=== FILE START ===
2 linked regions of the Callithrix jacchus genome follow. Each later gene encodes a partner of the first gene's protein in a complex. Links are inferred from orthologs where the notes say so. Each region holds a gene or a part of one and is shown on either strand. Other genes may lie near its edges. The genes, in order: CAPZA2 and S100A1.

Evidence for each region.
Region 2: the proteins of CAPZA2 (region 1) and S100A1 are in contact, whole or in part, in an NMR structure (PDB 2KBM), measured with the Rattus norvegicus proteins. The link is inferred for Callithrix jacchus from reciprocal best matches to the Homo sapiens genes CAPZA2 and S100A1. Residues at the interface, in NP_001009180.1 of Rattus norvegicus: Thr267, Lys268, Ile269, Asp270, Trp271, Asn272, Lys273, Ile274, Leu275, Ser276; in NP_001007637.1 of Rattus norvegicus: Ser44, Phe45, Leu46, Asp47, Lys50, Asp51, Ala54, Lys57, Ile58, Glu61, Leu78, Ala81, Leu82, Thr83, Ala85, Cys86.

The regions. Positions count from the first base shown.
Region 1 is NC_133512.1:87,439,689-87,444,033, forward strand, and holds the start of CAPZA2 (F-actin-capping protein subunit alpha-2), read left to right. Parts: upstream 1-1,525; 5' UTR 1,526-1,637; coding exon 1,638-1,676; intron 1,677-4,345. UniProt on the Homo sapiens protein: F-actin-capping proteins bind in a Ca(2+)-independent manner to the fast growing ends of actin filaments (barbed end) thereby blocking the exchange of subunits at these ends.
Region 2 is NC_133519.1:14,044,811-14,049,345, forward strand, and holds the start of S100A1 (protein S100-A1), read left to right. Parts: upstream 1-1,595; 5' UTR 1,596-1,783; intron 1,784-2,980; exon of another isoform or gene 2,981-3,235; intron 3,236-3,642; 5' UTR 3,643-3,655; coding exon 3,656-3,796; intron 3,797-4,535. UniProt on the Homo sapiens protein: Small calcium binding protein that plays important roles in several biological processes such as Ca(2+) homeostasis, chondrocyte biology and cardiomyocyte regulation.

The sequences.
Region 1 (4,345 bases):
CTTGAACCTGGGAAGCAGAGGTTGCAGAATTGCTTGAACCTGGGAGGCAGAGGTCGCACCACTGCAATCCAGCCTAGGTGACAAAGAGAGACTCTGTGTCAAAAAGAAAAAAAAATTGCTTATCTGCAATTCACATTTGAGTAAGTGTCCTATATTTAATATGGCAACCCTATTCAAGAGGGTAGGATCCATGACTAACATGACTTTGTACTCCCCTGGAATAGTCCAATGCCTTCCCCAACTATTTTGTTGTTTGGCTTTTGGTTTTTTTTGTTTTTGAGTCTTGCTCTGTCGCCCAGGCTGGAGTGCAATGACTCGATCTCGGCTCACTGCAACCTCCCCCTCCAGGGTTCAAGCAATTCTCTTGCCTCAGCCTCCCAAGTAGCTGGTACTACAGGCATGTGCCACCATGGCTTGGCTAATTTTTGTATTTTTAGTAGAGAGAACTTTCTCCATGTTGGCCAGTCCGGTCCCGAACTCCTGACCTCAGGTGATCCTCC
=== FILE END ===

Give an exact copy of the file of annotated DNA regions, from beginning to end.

2 linked regions of the Callithrix jacchus genome follow. Each later gene encodes a partner of the first gene's protein in a complex. Links are inferred from orthologs where the notes say so. Each region holds a gene or a part of one and is shown on either strand. Other genes may lie near its edges. The genes, in order: CAPZA2 and S100A1.

Evidence for each region.
Region 2: the proteins of CAPZA2 (region 1) and S100A1 are in contact, whole or in part, in an NMR structure (PDB 2KBM), measured with the Rattus norvegicus proteins. The link is inferred for Callithrix jacchus from reciprocal best matches to the Homo sapiens genes CAPZA2 and S100A1. Residues at the interface, in NP_001009180.1 of Rattus norvegicus: Thr267, Lys268, Ile269, Asp270, Trp271, Asn272, Lys273, Ile274, Leu275, Ser276; in NP_001007637.1 of Rattus norvegicus: Ser44, Phe45, Leu46, Asp47, Lys50, Asp51, Ala54, Lys57, Ile58, Glu61, Leu78, Ala81, Leu82, Thr83, Ala85, Cys86.

The regions. Positions count from the first base shown.
Region 1 is NC_133512.1:87,439,689-87,444,033, forward strand, and holds the start of CAPZA2 (F-actin-capping protein subunit alpha-2), read left to right. Parts: upstream 1-1,525; 5' UTR 1,526-1,637; coding exon 1,638-1,676; intron 1,677-4,345. UniProt on the Homo sapiens protein: F-actin-capping proteins bind in a Ca(2+)-independent manner to the fast growing ends of actin filaments (barbed end) thereby blocking the exchange of subunits at these ends.
Region 2 is NC_133519.1:14,044,811-14,049,345, forward strand, and holds the start of S100A1 (protein S100-A1), read left to right. Parts: upstream 1-1,595; 5' UTR 1,596-1,783; intron 1,784-2,980; exon of another isoform or gene 2,981-3,235; intron 3,236-3,642; 5' UTR 3,643-3,655; coding exon 3,656-3,796; intron 3,797-4,535. UniProt on the Homo sapiens protein: Small calcium binding protein that plays important roles in several biological processes such as Ca(2+) homeostasis, chondrocyte biology and cardiomyocyte regulation.

The sequences.
Region 1 (4,345 bases):
CTTGAACCTGGGAAGCAGAGGTTGCAGAATTGCTTGAACCTGGGAGGCAGAGGTCGCACCACTGCAATCCAGCCTAGGTGACAAAGAGAGACTCTGTGTCAAAAAGAAAAAAAAATTGCTTATCTGCAATTCACATTTGAGTAAGTGTCCTATATTTAATATGGCAACCCTATTCAAGAGGGTAGGATCCATGACTAACATGACTTTGTACTCCCCTGGAATAGTCCAATGCCTTCCCCAACTATTTTGTTGTTTGGCTTTTGGTTTTTTTTGTTTTTGAGTCTTGCTCTGTCGCCCAGGCTGGAGTGCAATGACTCGATCTCGGCTCACTGCAACCTCCCCCTCCAGGGTTCAAGCAATTCTCTTGCCTCAGCCTCCCAAGTAGCTGGTACTACAGGCATGTGCCACCATGGCTTGGCTAATTTTTGTATTTTTAGTAGAGAGAACTTTCTCCATGTTGGCCAGTCCGGTCCCGAACTCCTGACCTCAGGTGATCCTCC